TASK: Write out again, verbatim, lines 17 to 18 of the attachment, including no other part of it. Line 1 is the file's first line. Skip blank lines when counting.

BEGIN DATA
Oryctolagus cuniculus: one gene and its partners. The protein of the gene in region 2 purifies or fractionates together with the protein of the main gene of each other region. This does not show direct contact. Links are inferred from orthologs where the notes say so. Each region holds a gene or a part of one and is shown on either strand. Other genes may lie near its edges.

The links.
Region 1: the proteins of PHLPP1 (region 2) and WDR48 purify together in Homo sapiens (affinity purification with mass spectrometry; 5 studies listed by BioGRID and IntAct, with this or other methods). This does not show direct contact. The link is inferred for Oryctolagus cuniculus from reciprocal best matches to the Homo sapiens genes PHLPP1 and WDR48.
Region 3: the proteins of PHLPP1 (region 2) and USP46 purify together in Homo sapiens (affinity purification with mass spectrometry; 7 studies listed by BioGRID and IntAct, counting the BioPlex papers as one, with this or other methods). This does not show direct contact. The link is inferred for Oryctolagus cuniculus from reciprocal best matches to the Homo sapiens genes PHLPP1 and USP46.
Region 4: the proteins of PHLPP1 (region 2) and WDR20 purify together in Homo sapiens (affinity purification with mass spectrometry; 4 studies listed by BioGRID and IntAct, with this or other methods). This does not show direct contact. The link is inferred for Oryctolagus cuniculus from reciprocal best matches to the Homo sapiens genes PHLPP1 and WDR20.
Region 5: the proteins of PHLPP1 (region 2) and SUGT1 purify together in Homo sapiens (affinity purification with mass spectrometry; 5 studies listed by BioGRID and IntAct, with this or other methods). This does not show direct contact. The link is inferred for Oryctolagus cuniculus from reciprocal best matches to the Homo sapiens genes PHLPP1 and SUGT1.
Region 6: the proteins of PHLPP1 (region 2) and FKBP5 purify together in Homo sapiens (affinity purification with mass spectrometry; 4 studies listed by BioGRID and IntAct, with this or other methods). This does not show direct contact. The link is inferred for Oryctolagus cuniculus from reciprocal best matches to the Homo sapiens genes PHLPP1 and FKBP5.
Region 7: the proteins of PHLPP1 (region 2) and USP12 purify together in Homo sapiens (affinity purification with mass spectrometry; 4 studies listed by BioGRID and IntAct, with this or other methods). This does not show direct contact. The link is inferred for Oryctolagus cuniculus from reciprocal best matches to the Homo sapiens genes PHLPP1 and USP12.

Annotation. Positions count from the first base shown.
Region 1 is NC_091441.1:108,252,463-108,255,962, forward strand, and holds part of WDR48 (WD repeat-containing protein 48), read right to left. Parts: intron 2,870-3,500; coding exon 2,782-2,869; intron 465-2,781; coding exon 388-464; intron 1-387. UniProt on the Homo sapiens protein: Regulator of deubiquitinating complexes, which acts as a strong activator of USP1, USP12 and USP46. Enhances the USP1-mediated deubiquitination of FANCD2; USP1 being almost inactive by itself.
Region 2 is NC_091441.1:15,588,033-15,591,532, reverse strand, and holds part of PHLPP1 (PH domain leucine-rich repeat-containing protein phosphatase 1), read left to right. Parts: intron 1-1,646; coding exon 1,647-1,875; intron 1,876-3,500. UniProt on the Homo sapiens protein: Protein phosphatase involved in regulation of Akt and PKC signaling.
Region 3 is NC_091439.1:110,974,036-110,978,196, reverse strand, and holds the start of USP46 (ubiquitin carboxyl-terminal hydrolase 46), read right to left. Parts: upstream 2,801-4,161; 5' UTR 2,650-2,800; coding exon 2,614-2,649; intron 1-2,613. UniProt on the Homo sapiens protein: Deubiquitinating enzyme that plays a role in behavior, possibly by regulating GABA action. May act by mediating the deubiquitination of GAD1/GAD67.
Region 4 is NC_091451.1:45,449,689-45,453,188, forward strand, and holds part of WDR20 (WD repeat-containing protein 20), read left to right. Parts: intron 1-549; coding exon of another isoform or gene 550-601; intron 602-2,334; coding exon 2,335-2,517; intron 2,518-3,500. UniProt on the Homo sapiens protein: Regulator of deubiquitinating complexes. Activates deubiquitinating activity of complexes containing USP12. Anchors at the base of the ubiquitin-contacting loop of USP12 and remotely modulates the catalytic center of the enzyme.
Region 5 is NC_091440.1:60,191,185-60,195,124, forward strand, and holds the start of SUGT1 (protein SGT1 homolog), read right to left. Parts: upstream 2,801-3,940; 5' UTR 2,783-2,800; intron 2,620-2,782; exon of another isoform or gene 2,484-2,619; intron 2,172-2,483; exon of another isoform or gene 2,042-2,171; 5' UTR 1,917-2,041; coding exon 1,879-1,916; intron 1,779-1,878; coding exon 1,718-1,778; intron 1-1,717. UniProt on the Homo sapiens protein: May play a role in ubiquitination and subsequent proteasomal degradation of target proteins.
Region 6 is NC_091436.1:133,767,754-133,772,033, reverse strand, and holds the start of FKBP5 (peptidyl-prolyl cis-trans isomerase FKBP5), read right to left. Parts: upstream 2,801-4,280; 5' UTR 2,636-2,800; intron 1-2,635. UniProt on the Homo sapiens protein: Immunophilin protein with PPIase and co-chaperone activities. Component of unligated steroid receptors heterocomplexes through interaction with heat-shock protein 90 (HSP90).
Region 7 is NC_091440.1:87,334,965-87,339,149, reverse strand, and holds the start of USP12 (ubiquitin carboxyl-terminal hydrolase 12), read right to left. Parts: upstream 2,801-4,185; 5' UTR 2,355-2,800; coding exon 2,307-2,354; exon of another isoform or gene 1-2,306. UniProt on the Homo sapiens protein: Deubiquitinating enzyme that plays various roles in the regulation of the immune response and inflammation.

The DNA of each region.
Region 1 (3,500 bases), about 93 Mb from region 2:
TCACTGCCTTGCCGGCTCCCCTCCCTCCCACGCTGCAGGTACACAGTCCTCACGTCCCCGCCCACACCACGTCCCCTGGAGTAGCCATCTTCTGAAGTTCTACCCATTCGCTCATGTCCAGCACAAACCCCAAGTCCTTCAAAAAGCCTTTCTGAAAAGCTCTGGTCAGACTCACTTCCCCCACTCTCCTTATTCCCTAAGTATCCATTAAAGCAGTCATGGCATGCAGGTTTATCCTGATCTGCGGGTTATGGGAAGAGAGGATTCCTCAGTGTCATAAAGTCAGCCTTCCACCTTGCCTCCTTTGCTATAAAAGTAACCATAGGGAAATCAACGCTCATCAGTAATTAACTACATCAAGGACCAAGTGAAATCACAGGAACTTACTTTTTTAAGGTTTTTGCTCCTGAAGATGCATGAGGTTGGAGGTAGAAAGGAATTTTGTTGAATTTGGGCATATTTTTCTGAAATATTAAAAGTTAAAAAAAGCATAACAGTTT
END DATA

The DNA of each region.
Region 1 (3,500 bases), about 93 Mb from region 2: